# The Linked Open Data solution for pre-1971 British currency

Posted: July 30th, 2014 | Author: | Filed under: Uncategorized | No Comments »

One of the things I’m working on this summer is the graph structure for Visible Prices — the way that the information will be organized. “Graph” is the technical term used by semantic web programmers for groups of triples that fit together to describe an object.

Just for giggles and gratitude, here are a couple of photographs from DHOXSS 2013, where my classmates and I started figuring out what the graph structure for VP might look like.

I’ll have more on the current structure soon, but this afternoon, I’ve actually been working on a related aspect of the project — namely, the dataset for pre-1971 British currency values. Today, the UK has a decimal currency similar to that of the US and other countries, where there are 100 pennies to the pound/dollar/euro etc. Before 1971, however, (and more importantly, in the 18th and 19th centuries), the values looked like this:

farthing: 1/4 penny

halfpenny: 2 farthings

penny: 2 halfpennies/4 farthings

sixpence: 6 pennies

shilling: 12 pence

pound: 20 shillings

guinea: 21 shillings

Every entry that goes into Visible Prices has to have a price, and they all have to be connected together, so that I can pull back everything that costs 5 shillings, or 5 shillings 6 pence, or whatever.

Early on in the project, I thought I would be dealing with the different values by having the computer do a bunch of math. Then, when I thought I would build VP using MySQL, I figured I’d have a table of values, running from 1 farthing up to a not-quite infinite upper limit. I thought I’d probably write a little program in Java or Python to make me a list of all the different prices, in order to save myself the trouble of writing them all out — still, while the idea of having that table of values sounded great, I was always a little bit sad that it would just be a mass of values stuck on my server.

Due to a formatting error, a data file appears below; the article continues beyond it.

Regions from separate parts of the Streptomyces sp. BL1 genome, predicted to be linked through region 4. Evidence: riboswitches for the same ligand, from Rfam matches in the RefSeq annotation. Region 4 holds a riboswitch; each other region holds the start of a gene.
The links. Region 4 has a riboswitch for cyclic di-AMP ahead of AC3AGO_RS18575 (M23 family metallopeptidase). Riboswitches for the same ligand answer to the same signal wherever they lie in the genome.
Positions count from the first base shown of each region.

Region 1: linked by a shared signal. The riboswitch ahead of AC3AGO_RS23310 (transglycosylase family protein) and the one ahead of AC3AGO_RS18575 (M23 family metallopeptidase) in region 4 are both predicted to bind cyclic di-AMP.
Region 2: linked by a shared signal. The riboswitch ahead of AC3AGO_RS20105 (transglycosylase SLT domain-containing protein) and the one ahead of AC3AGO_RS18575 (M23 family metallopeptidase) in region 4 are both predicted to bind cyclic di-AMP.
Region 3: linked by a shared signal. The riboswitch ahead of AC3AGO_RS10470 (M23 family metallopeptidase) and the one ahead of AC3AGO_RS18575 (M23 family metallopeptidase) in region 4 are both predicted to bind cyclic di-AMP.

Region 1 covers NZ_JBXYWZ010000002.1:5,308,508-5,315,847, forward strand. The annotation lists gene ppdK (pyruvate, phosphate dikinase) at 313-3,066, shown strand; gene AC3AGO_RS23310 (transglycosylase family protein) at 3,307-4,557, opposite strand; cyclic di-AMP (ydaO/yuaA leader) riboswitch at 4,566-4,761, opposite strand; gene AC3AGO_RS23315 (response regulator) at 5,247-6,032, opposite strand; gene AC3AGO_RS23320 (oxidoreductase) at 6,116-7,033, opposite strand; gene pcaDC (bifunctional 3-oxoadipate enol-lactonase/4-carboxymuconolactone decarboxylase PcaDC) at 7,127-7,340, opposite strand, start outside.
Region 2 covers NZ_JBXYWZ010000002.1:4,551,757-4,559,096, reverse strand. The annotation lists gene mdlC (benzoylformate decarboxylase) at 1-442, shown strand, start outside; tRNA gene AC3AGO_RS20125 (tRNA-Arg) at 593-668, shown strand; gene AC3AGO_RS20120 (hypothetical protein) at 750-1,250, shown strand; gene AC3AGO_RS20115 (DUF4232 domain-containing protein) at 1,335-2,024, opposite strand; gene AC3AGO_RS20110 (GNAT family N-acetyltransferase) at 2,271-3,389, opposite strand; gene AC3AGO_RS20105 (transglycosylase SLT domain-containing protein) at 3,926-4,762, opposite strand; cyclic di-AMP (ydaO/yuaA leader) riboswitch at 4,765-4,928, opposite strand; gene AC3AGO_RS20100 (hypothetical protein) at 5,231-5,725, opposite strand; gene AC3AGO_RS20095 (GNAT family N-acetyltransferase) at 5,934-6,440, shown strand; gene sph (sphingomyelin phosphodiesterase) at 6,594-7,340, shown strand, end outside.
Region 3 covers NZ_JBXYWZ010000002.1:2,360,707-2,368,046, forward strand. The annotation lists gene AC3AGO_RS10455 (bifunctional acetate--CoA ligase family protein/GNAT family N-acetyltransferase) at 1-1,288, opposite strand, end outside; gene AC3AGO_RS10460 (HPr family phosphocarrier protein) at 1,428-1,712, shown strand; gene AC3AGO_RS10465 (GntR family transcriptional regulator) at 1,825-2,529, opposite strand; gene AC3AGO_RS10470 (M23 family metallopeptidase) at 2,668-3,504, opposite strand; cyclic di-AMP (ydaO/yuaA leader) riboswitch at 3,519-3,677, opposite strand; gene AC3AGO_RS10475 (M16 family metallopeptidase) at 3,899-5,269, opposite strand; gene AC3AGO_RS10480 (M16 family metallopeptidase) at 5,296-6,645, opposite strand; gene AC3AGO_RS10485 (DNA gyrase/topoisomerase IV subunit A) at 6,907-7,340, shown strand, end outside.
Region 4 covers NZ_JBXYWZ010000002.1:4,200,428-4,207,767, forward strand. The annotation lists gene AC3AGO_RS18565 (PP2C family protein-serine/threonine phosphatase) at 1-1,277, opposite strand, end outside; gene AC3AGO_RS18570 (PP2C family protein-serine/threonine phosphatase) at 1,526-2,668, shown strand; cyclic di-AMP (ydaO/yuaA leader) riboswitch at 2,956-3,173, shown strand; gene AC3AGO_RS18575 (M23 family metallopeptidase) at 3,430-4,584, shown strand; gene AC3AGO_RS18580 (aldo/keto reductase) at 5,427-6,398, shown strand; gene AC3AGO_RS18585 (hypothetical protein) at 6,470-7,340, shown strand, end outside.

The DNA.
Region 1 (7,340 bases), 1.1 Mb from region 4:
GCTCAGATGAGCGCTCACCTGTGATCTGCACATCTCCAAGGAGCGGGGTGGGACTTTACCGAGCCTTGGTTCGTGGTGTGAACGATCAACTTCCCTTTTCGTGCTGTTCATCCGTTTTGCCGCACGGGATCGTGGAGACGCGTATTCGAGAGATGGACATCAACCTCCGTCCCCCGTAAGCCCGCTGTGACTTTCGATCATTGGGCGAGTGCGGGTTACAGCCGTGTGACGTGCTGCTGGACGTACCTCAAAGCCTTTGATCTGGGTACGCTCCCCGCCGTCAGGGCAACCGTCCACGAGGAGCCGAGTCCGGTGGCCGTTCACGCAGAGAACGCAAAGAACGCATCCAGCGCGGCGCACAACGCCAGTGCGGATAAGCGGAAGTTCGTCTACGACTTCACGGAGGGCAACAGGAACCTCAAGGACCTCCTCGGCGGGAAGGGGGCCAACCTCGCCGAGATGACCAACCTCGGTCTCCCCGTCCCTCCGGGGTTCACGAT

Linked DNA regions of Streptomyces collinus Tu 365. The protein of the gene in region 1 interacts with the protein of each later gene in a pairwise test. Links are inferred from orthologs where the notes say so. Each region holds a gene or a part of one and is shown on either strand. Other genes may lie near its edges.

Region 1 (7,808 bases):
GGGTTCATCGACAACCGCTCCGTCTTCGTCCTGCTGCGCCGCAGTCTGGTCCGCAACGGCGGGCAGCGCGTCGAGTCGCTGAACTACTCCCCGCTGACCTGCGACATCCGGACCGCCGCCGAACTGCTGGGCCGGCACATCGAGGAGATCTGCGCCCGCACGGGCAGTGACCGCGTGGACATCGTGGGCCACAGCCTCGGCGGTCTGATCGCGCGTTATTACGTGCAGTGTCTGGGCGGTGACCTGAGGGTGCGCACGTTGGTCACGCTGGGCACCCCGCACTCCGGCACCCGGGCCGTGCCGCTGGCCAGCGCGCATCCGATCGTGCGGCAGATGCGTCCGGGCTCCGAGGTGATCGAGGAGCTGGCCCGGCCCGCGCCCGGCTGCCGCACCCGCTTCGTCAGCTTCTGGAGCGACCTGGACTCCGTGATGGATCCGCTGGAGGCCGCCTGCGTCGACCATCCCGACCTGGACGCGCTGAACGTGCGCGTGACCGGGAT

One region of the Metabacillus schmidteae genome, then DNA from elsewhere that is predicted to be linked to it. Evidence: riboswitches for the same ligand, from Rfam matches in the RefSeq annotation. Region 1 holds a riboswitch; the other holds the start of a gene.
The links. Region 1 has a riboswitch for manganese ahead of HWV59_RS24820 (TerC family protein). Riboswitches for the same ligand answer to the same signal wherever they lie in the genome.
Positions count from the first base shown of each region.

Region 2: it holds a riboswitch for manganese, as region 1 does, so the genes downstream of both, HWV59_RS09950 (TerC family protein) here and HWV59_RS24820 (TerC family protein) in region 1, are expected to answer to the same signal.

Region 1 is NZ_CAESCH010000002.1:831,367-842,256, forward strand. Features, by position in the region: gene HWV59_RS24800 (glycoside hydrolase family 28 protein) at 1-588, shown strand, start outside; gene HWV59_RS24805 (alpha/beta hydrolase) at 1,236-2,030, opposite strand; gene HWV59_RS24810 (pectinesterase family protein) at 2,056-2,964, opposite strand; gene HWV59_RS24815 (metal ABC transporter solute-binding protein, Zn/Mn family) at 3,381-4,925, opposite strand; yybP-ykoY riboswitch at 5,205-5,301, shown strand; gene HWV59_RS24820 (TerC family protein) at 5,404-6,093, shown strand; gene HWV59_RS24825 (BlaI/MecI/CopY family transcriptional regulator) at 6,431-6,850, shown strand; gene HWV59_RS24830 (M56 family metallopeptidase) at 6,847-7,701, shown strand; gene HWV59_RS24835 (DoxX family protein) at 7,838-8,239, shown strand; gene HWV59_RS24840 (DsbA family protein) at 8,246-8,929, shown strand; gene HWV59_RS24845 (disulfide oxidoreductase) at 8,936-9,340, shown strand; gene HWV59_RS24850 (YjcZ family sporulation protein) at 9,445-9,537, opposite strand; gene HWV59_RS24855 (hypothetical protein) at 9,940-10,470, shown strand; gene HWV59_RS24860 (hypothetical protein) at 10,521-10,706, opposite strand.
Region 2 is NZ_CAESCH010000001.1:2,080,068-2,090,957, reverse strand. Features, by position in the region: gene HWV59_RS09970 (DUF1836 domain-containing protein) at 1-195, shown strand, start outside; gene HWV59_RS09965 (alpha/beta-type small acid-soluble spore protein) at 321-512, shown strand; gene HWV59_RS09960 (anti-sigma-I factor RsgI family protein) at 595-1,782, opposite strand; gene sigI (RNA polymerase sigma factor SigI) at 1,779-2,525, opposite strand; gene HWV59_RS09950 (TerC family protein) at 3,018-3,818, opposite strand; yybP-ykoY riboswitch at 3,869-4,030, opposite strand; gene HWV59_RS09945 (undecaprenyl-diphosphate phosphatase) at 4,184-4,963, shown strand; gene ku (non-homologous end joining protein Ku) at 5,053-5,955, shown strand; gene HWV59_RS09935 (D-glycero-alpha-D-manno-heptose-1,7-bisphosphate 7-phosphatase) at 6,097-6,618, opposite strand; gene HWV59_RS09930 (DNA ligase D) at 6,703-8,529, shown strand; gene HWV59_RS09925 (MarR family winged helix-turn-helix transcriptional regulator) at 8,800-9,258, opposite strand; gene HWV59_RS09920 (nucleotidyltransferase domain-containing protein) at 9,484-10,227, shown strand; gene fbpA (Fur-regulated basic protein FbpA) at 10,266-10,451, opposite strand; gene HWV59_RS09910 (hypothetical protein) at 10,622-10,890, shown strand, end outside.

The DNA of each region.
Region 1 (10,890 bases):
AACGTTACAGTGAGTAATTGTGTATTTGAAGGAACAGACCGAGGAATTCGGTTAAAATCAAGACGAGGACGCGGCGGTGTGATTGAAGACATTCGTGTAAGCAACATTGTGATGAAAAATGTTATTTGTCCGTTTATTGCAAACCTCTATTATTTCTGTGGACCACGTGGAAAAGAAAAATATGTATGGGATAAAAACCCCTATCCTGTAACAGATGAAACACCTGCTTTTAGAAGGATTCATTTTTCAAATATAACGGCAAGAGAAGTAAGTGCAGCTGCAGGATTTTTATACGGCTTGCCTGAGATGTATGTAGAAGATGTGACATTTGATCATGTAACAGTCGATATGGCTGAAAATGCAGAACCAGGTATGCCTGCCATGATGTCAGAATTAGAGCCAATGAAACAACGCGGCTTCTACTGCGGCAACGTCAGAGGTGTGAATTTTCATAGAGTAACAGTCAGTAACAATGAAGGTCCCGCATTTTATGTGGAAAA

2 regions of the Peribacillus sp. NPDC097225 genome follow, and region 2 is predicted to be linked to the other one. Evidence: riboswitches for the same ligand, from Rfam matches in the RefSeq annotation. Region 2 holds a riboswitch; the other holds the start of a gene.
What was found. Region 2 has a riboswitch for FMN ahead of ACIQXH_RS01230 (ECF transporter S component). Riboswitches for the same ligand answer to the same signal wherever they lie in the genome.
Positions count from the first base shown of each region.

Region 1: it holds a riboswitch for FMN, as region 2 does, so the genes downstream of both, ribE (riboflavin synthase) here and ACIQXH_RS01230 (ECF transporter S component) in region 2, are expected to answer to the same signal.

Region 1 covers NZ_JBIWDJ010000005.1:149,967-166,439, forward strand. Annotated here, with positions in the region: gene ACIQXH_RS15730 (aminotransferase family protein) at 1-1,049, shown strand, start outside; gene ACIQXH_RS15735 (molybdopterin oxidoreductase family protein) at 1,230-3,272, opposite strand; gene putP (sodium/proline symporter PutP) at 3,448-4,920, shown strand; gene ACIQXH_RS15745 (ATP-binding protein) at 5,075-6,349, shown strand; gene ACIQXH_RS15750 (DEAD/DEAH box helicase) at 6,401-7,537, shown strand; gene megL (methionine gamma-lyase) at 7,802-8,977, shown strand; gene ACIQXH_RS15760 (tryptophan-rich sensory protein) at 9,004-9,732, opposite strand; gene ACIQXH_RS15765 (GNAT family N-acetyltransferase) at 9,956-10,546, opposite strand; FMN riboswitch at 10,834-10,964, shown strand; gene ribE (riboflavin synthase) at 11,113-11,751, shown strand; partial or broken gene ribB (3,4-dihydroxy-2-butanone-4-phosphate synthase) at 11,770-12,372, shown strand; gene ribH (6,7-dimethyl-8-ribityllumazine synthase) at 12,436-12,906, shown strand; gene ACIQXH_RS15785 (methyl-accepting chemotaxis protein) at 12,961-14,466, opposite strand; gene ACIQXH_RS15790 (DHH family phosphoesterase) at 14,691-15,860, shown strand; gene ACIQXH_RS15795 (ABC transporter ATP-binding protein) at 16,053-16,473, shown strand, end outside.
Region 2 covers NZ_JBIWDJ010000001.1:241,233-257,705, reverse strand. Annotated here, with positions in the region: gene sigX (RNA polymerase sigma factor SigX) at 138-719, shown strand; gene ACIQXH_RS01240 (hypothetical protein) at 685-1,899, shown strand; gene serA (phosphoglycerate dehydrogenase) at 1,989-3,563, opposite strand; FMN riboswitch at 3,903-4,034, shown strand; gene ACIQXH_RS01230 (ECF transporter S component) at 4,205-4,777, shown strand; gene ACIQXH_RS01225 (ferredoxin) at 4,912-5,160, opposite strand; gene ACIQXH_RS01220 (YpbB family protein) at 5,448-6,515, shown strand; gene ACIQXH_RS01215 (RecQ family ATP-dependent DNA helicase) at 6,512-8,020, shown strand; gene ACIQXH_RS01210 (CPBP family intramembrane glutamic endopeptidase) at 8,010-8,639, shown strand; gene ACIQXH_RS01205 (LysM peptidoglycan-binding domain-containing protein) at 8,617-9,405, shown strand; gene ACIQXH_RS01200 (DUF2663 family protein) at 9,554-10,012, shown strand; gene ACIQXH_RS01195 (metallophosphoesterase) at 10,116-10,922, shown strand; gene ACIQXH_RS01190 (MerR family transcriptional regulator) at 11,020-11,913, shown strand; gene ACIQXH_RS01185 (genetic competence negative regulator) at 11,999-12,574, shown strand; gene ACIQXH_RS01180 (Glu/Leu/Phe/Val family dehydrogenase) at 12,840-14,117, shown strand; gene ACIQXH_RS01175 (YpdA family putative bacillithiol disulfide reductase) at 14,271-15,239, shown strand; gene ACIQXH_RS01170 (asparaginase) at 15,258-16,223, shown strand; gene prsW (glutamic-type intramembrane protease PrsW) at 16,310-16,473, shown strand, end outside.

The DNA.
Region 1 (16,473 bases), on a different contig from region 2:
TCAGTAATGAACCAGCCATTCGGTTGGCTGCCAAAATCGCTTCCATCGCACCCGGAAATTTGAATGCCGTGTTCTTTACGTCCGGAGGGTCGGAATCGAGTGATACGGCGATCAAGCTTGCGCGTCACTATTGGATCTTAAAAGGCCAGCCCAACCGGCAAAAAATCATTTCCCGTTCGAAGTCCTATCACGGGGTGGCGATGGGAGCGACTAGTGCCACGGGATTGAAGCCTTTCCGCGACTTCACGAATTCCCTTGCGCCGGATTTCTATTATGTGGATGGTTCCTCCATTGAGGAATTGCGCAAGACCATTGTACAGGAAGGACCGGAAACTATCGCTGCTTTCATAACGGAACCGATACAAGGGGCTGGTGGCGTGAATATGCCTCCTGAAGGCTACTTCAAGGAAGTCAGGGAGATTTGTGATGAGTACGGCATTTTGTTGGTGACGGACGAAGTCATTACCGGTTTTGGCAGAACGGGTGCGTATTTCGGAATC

That sadness was one of the reasons that I got really excited when I learned about linked open data — because the whole idea was that I could create a dataset for all those values, and make it something that other people and projects could use. After all — my project isn’t the only one working with economic information. (See Trading Consequences; and Kathryn Tomasek’s article in JDH on encoding financial records). At the University of Washington, the Newbook Digital Text project encoding Emma B. Andrews’ diaries is also dealing with a bunch of different monetary amounts.

A shared dataset of amounts would help make projects that include economic information conversant with each other — and that would be brilliant.

However — in linked open data, it’s especially important not to reinvent the wheel. If a dataset already exists, then a duplicate version will only create redundancy and confusion. As a result, I spent most of this afternoon scouring the web to find out whether or not such a dataset already existed. While Wikipedia (which is built with linked open data) includes pages on pre-decimal British coins, like this entry for the penny, and while that page includes the note that a penny is 1/240 of a pound sterling, that doesn’t fulfill my needs. It doesn’t have pages for four pence, or eight pence halfpenny. And the idea behind the semantic web isn’t that computers do math — it’s that users can point at a stable definition. (If this is new to you, then 5StarData has some great examples).

The only way to find out whether something like this exists is to go looking — so I did: checking this registry, and Swoogle, which though no longer active, is still a pretty useful place to go looking. I also did a number of keyword searches, which led me to ontologies for numismatics — but focusing on the features of coins, rather than their identifier of value.

Looking for vocabularies and datasets is entertaining: I found a vocab for whiskey, and another one for ancient wisdoms. There are even datasets specifically for food.

There is not, however, a dataset of currency amounts starting with a farthing, and working up. I wasn’t really surprised — I spent some time searching last summer as well, and didn’t find anything — but then I had to let VP go into hibernation so that I could focus on finishing the diss. I’ll do a bit more looking, and ask around, but it looks like I need to see about automating that list of amounts, and read up on best practices for creating URIs. I’ll say a little bit more about that in a few days.